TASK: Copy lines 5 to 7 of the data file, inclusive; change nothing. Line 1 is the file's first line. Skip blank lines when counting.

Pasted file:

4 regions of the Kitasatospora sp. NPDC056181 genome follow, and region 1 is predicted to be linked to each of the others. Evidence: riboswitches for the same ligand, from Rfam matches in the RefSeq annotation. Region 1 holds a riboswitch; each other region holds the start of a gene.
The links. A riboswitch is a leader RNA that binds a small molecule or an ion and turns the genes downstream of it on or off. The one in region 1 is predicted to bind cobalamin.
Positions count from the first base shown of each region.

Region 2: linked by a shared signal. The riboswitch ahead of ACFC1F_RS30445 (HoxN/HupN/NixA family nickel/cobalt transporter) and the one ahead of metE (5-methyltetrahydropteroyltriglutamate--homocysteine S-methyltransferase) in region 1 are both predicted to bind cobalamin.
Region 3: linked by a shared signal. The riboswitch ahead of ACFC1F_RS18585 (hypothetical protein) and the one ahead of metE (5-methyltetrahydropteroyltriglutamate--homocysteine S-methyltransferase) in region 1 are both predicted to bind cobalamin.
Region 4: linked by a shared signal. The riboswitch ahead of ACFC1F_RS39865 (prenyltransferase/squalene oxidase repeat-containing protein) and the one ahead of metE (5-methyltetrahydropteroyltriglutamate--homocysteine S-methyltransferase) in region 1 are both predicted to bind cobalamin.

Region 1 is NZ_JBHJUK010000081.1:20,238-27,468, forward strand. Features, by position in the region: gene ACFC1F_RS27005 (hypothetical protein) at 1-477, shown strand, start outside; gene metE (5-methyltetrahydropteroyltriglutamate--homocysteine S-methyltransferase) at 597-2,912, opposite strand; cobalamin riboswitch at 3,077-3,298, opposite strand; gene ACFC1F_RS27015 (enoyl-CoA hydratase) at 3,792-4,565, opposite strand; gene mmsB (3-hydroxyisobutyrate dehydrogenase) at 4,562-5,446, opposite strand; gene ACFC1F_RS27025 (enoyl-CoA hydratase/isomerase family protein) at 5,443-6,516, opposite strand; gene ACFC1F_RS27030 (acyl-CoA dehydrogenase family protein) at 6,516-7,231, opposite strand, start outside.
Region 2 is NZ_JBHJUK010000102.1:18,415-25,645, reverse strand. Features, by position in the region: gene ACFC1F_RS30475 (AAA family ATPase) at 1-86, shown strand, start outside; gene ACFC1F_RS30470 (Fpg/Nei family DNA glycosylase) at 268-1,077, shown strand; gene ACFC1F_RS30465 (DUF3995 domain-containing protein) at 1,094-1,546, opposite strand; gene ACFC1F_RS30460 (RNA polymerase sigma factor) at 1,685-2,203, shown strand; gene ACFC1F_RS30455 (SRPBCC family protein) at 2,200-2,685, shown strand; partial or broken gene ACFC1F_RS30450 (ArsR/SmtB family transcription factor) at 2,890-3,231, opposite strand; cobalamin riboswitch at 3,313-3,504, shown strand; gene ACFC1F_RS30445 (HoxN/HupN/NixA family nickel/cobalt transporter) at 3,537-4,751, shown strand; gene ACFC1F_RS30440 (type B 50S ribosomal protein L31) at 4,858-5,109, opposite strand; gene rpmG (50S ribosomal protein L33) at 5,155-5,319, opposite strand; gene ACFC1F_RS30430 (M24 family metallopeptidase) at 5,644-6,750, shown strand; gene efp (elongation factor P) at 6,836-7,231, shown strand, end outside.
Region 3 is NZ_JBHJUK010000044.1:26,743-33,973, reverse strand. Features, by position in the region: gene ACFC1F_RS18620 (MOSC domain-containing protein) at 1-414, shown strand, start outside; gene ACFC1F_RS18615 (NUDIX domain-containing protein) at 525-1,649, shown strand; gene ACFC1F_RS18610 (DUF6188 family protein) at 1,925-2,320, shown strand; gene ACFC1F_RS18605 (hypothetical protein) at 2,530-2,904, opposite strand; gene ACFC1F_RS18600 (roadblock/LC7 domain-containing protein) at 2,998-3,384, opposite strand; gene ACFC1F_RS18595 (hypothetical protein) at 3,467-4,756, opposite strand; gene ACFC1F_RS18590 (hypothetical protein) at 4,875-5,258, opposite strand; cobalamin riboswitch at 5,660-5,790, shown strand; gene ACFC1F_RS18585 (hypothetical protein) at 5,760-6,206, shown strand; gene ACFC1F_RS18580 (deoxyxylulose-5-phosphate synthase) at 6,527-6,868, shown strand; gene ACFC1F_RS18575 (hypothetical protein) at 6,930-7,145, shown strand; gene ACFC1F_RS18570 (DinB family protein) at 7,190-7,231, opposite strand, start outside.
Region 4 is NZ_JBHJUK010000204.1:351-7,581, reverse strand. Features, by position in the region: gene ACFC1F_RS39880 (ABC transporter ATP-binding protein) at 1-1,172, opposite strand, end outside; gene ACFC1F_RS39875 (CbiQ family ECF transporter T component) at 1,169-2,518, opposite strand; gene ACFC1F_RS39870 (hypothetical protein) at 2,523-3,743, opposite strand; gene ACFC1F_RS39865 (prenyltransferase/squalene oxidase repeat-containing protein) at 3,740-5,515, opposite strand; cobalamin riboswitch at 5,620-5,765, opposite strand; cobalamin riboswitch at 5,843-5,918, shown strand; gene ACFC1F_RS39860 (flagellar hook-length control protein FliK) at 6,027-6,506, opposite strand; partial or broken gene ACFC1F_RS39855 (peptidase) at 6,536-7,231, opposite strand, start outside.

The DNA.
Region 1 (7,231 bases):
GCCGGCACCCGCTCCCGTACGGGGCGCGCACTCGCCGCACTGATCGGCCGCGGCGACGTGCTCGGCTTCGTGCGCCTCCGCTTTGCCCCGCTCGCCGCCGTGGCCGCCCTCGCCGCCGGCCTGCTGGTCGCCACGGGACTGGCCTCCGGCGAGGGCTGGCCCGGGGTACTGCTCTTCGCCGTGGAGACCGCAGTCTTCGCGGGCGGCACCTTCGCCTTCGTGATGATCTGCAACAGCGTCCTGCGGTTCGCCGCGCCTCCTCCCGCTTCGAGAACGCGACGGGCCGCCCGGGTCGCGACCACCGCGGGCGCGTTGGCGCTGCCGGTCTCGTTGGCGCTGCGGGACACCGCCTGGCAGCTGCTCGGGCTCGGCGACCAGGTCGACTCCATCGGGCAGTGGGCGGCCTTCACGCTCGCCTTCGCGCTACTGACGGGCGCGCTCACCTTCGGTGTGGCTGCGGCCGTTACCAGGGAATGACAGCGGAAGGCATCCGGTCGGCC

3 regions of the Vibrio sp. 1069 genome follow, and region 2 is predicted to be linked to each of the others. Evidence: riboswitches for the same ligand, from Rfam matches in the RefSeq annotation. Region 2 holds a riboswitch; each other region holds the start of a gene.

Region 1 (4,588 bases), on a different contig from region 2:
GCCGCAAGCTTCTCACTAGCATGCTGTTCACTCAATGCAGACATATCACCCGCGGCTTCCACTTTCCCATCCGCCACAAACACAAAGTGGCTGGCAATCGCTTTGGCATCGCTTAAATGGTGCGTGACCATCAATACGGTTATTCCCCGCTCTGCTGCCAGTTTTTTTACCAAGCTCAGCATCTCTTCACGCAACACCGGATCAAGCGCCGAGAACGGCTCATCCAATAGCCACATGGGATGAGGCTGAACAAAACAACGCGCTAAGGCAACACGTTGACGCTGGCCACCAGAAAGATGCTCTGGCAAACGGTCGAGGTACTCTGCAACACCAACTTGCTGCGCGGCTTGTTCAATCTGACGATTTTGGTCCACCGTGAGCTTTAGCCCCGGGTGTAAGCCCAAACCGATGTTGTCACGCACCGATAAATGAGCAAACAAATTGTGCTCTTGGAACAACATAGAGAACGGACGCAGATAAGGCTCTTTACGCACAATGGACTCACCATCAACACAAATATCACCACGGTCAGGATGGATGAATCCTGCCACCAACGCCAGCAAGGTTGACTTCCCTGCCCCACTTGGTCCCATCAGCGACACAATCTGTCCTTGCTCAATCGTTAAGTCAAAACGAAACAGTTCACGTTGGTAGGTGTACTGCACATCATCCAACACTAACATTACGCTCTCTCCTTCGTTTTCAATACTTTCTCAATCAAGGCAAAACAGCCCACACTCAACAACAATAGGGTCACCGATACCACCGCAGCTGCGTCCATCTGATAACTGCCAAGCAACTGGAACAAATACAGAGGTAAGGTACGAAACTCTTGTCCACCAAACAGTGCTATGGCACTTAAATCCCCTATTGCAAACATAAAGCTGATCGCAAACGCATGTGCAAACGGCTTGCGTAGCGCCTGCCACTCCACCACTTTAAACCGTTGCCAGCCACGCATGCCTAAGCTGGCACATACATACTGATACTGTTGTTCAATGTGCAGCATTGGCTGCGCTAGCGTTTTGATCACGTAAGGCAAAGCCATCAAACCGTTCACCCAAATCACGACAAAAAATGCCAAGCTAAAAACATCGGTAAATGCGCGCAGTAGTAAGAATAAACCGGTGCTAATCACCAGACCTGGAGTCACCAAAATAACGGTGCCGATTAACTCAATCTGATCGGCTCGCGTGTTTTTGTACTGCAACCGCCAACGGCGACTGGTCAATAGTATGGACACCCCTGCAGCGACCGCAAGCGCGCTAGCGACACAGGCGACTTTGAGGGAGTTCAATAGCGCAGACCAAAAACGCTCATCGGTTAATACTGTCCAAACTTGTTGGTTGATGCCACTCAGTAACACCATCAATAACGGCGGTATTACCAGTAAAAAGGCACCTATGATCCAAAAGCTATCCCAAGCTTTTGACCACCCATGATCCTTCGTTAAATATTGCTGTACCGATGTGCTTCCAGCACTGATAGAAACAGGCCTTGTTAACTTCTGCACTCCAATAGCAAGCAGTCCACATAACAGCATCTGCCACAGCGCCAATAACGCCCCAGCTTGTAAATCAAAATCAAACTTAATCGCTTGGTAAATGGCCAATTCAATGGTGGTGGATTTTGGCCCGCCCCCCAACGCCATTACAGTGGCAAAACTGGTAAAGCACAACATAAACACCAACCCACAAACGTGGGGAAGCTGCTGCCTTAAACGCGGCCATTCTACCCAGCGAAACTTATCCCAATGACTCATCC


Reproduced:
Region 3: linked by a shared signal. The riboswitch ahead of ACFC1F_RS18585 (hypothetical protein) and the one ahead of metE (5-methyltetrahydropteroyltriglutamate--homocysteine S-methyltransferase) in region 1 are both predicted to bind cobalamin.
Region 4: linked by a shared signal. The riboswitch ahead of ACFC1F_RS39865 (prenyltransferase/squalene oxidase repeat-containing protein) and the one ahead of metE (5-methyltetrahydropteroyltriglutamate--homocysteine S-methyltransferase) in region 1 are both predicted to bind cobalamin.

Region 1 is NZ_JBHJUK010000081.1:20,238-27,468, forward strand. Features, by position in the region: gene ACFC1F_RS27005 (hypothetical protein) at 1-477, shown strand, start outside; gene metE (5-methyltetrahydropteroyltriglutamate--homocysteine S-methyltransferase) at 597-2,912, opposite strand; cobalamin riboswitch at 3,077-3,298, opposite strand; gene ACFC1F_RS27015 (enoyl-CoA hydratase) at 3,792-4,565, opposite strand; gene mmsB (3-hydroxyisobutyrate dehydrogenase) at 4,562-5,446, opposite strand; gene ACFC1F_RS27025 (enoyl-CoA hydratase/isomerase family protein) at 5,443-6,516, opposite strand; gene ACFC1F_RS27030 (acyl-CoA dehydrogenase family protein) at 6,516-7,231, opposite strand, start outside.